HOME CHAT NAB PRAYERS FORUMS COMMUNITY RCIA MAGAZINE CATECHISM LINKS CONTACT
 CATHOLIC ENCYCLOPEDIA  A B C D E F G H I J K L M N O P Q R S T U V W X Y Z
 CATHOLIC SAINTS INDEX  A B C D E F G H I J K L M N O P Q R S T U V W X Y Z
 CATHOLIC DICTIONARY  A B C D E F G H I J K L M N O P Q R S T U V W X Y Z


Home
 
Bible
 
Catechism
 
Chat
 
Catholic Encyclopedia
 
Church Fathers
 
Classics Library
 
Church Documents
 
Discussion
 
Mysticism
 
Prayer
 
Prayer Requests
 
RCIA
 
Vocations
 
Ray of Hope
 
Saints
 
Social Doctrine
 
Links
 
Contact
 







A History Of The Mass And Its Ceremonies In The Eastern And Western Church -Rev John O'Brien A.M.

As the question will doubtless be asked why we have presumed to write upon a subject which has already been treated so largely and so often by others, we make the same reply that one of the ancient Fathers did when a similar question was proposed to him. “This advantage,” said he, “we owe to the multiplicity of books on the same subject: that one falls in the way of one man, and another best suits the level or comprehension of another. Everything that is written does not come into the hands of all, and hence, perhaps, some may meet with my book who have heard nothing of others which have treated better of the same subject.”

Although it cannot be gainsaid that the subject which we have undertaken to touch has been largely treated already, and that by more eminent writers than we, still, when it is borne in mind that all those learned treatises have been written in one or other of the dead languages, and that, too, more for the sake of embellishing some public institution or library than for the enlightenment of the masses of the people, we think we owe no apology for writing a book of the present nature in English suited to the capacity of all. Another advantage, too, that our book has over any other which has hitherto appeared is this: that it does not confine itself to the ceremonies and liturgical customs of any church in particular, such as the Latin or the Greek, but gives the reader a general survey of all the churches of the East and West where a true Sacrifice of the Mass really exists. It therefore comprehends in its scope several churches which have long been separated from the centre of unity.

We wish our readers further to understand that the information embodied in these pages has been taken from the most approved sources, and but in a few cases, and these of minor note, taken second-hand. Where there was a doubt we have expressed it, and whenever we found ourselves obliged to copy the remarks of an author upon whom we could place but little reliance we have always noted the fact, in order not to give as certain what was at best but doubtful, and thus be made responsible for statements which could not stand the test of criticism.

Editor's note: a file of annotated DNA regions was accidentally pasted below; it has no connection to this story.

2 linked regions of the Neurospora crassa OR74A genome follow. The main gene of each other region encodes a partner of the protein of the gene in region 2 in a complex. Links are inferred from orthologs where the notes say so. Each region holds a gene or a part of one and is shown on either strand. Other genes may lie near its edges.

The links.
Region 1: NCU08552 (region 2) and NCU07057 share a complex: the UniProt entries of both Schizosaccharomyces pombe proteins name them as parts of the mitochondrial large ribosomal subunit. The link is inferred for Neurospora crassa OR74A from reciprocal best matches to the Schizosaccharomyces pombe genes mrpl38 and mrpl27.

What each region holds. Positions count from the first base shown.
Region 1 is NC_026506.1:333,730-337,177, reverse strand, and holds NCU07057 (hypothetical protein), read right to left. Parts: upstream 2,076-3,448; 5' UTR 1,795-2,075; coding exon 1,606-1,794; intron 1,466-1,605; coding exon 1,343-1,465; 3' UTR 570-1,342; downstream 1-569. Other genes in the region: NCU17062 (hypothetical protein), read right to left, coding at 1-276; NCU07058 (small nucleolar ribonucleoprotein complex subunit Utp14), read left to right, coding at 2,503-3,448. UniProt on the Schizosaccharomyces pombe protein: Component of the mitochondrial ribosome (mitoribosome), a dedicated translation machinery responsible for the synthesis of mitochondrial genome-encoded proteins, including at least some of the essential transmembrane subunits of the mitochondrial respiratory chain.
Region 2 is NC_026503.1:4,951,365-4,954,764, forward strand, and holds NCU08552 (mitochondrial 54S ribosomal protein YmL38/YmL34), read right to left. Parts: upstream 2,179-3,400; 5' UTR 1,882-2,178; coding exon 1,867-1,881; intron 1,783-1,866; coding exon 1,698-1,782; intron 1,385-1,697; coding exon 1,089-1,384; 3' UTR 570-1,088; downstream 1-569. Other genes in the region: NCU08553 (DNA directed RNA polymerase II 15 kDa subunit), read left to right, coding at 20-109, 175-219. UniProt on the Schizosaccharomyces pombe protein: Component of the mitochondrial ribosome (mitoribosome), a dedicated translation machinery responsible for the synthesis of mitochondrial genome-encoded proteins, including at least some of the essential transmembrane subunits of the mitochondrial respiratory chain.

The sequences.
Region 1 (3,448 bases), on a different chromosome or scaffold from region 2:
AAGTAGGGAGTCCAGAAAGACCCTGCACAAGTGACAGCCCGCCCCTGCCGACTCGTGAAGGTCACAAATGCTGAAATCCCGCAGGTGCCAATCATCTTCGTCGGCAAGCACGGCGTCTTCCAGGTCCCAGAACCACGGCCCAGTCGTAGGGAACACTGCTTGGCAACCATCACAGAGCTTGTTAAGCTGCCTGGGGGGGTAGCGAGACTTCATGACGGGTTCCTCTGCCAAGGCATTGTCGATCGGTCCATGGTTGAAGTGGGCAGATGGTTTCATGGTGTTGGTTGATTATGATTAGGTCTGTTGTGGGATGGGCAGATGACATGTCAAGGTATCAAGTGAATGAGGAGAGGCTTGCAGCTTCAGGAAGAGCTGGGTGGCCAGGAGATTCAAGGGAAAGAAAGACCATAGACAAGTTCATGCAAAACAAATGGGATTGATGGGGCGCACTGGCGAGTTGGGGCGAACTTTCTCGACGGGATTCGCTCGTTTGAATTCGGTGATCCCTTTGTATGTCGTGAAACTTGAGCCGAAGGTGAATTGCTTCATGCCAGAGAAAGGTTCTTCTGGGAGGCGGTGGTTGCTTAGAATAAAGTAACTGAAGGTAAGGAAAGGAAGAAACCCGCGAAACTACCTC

We wish to remark, also, that our work has not been given to the public in undue haste. It has been compiled with a great deal of care and calm deliberation, and has been written over and over again, with new corrections and additions each time, in order that nothing might be asserted without proof and nothing stated at random; and although we have not followed to the letter the advice of the pagan poet to keep it in our drawer unto the ninth year, yet we can assure our readers of this much at least: that seven years of earnest and anxious labor have been expended on it. There is hardly a writer on sacred liturgy that we have not consulted; certainly we have passed over no one of any note; and in order that our readers, should they feel so inclined, may be enabled to collate our remarks with the sources from which we have drawn them, besides giving our authorities through the work, we have deemed it well also to attach an alphabetical list of them to the end of our treatise.

Regarding the order of the subject-matter, we have only to say that we have endeavored to treat each particular portion as fully as possible by itself, without running one part into another, and thus embarrassing the reader; and in order to aid the latter still more, we have appended so copious an index of words that it serves, in a measure, as a sort of compendium to the entire work.

As to the book’s originality, we humbly confess that it is not new; and this confession we make, not through fear of running counter to what the Wise Man says, that “there is nothing new under the sun,” but simply because we wish our readers to lay more stress upon the fact that it is a compilation of what the most learned writers have said upon the subject in hand rather than any effort of our own. Our book, then, can be called original only in so far as its name and the arrangement of parts are concerned. The labor of all this is ours, and ours only; as for the rest, we say in all sincerity with Montaigne: “I have here only made a nosegay of culled flowers, and have brought nothing of my own but the string that ties them.”








Copyright ©1999-2016 e-Catholic2000.com